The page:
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Poke Bowl Recipe

Poke fans, rejoice! It’s super easy to make your favorite sushi-style Poke Bowl at home, chock-full of fresh tuna and salmon, vibrant veggies, steamed rice, and mouthwatering sauces. 

Gorgeous Restaurant-Style Poke Bowls at Home!

Poke bowls have taken the world by storm, and there are a ton of reasons why! It’s easy to love – and become totally addicted to – these flavorful bowls of colorful, fresh ingredients, including sushi-grade fish and mouthwatering pan-Asian sauces.

Poke is typically a restaurant dish, but it’s actually easy to make at home – even easier than your favorite sushi roll. 

You will need a little time to prep the various components in the dish, but the results are totally worth it. And most of the prep is very easy. No special cooking techniques or knife skills are needed! Just basic slicing, dicing, and stirring. 

Is a Poke Bowl Like Sushi?

Yes, it is very similar! The word “poke” (pronounced poh-keh) means “to slice” in the Hawaiian language. The original poke bowls were mostly tuna, but over time, the Chinese and Japanese immigrant populations in Hawaii introduced new ingredients, like rice and soy sauce. Gradually, the simple dish of tuna evolved into the rainbow-like bowls we know today, with all kinds of tasty items piled on and stirred in. 

Most poke bowls, especially in the mainland states, have an array of sushi-like options to choose from: raw fish, pickled veggies, steamed rice or satisfying noodles, leafy greens, sesame seeds, avocado, and more. Best of all, you don’t need to do any rolling or shaping, and you don’t need any special equipment. Just a knife, a cutting board (ideally one for seafood and a separate one for produce), and of course, a bowl!

side shot of a poke bowl with rice, diced mango, diced tuna, diced salmon, diced cucumbers, diced avocados, and greens.

What You’ll Need

For this version of poke, you’ll need sushi-grade ahi tuna, sushi-grade salmon, some condiments, and some toppings. You can definitely customize these ingredients to your taste, though, so consider this a template!

For the Fish

  • Fish: Sushi-grade ahi tuna and salmon are standard poke bowl choices. Make sure to use the best-quality sashimi fish you can find. For those of us in the midwest, this is often frozen fish, because not many of us have access to a fresh tuna right off the fishing boat! Frozen fish can be great quality, so don’t be shy about using it.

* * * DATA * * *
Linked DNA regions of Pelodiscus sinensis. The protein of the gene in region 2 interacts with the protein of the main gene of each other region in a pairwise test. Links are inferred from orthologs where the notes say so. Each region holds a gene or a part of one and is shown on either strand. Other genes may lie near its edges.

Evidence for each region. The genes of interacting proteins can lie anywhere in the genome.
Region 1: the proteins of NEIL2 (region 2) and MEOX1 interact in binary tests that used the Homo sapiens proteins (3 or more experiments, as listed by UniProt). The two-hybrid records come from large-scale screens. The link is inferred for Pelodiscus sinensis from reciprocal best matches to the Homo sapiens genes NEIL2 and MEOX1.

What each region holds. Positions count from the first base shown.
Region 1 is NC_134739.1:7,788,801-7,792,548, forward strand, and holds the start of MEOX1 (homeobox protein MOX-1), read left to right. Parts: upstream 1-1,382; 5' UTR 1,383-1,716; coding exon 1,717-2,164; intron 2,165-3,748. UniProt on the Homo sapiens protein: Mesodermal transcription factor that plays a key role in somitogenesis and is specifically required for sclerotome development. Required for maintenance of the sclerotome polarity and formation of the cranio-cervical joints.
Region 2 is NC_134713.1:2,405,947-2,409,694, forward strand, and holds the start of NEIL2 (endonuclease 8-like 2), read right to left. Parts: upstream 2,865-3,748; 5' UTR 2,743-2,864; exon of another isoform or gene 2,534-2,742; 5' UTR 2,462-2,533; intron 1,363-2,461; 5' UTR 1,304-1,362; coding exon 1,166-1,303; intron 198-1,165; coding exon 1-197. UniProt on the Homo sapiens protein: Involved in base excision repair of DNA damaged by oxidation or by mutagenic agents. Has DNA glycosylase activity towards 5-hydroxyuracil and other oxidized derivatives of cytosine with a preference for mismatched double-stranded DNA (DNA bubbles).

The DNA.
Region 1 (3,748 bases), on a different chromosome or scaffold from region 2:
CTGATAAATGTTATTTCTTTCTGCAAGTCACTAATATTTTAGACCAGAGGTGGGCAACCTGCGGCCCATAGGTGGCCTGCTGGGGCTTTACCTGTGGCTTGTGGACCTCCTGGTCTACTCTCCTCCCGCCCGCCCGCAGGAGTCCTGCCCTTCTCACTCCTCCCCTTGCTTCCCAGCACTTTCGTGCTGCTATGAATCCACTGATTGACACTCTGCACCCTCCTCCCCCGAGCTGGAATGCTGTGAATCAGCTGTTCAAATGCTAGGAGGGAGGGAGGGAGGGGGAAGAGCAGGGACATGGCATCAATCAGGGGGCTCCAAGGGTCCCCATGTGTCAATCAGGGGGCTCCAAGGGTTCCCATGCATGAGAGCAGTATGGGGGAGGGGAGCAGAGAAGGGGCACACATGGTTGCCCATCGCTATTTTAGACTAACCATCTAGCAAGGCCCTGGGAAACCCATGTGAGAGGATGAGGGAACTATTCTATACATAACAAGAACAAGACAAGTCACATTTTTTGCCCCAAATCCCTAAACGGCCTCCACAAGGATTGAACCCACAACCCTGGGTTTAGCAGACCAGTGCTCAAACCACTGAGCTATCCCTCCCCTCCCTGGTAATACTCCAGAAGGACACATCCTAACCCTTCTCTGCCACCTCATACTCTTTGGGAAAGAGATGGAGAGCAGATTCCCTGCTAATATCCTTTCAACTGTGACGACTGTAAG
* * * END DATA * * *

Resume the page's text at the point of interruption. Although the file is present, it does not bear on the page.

• Salt: Alaea salt is said to be the most authentic salt to use, but if you don’t have that, you can use regular sea salt or kosher salt and still get a great poke bowl.
  • Green Onions: Thinly slice the green onions. 
  • Soy Sauce: I like to use low sodium soy sauce, but you can definitely use regular soy sauce or substitute tamari or coconut aminos.
  • Sesame Oil: Toasted sesame oil adds loads of flavor. 
  • Rice Vinegar: This light and delicate vinegar is perfect with seafood.
  • Rice: Sushi rice is a common ingredient, but regular long-grain rice is also fine. You can even use brown rice if you prefer!
glass bowl with raw pieces of tuna, raw pieces of salmon, with a bowl of diced avocado to the left, mango chunks above, and black poppy seeds set above.

For the Cucumber Salad

  • Cucumber: Dice up half an English cucumber. If the cucumber seems waxy on the outside, I recommend peeling it, but this is usually not the case with English cucumbers.
  • Rice Vinegar: Same as with the fish.
  • Toasted Sesame Oil: Again, this is an amazing ingredient that adds an irresistible flavor to the recipe. Don’t skip it!
  • Sugar: Just a bit, to balance the vinegar.
  • Salt and Pepper: To taste.

Optional Toppings

  • Diced Mango
  • Diced Avocado
  • Edamame
  • Crab Salad
  • Seaweed Salad
  • Wasabi
  • Sriracha
  • Toasted Black Sesame Seeds

And any other toppings you love!

What Is Sushi (or Sashimi) Grade Fish?

Many fishmongers and meat sellers label certain fish “sushi-grade” or “sashimi grade.” This usually means that it’s safe to eat raw. The fish has been caught, cleaned, and frozen in a certain way for the highest quality, and in order to kill any possible parasites.

However, this may not always be the case, so be sure to buy from a reputable dealer! Sometimes, shady fish markets will label it as such just to sell their fish. Full transparency, I always buy my sushi-fish from Whole Foods. I trust them and love their fresh seafood varieties.

diced raw tuna and salmon in a glass bowl.

Let’s Make a Poke Bowl!

Okay, time to assemble your poke bowl. This part is super easy, honestly – you hardly even need instructions. All you have to do is prep the ingredients, and then divide them up between four bowls. Here’s the skinny:

  1. Prep the Tuna and Salmon. To prep the fish, just use a clean cutting board meant for seafood or raw meats, and cut the tuna and salmon into bite-sized pieces. Place them in a bowl and add the salt, sliced green onions, and condiments. Toss gently to coat the tuna in the other ingredients, and then set it aside while you work on the other items.
  2. Make the Cucumber Salad. Next, use a cutting board meant for produce, and dice up your cucumber. Place it in a separate bowl with the condiments and seasonings, and give it a gentle stir to combine. Set this aside as well.
  3. Assemble the Bowls. Divide the cooked rice evenly between four bowls. Top the rice with salmon, tuna, cucumber salad, and any of the other toppings that you like.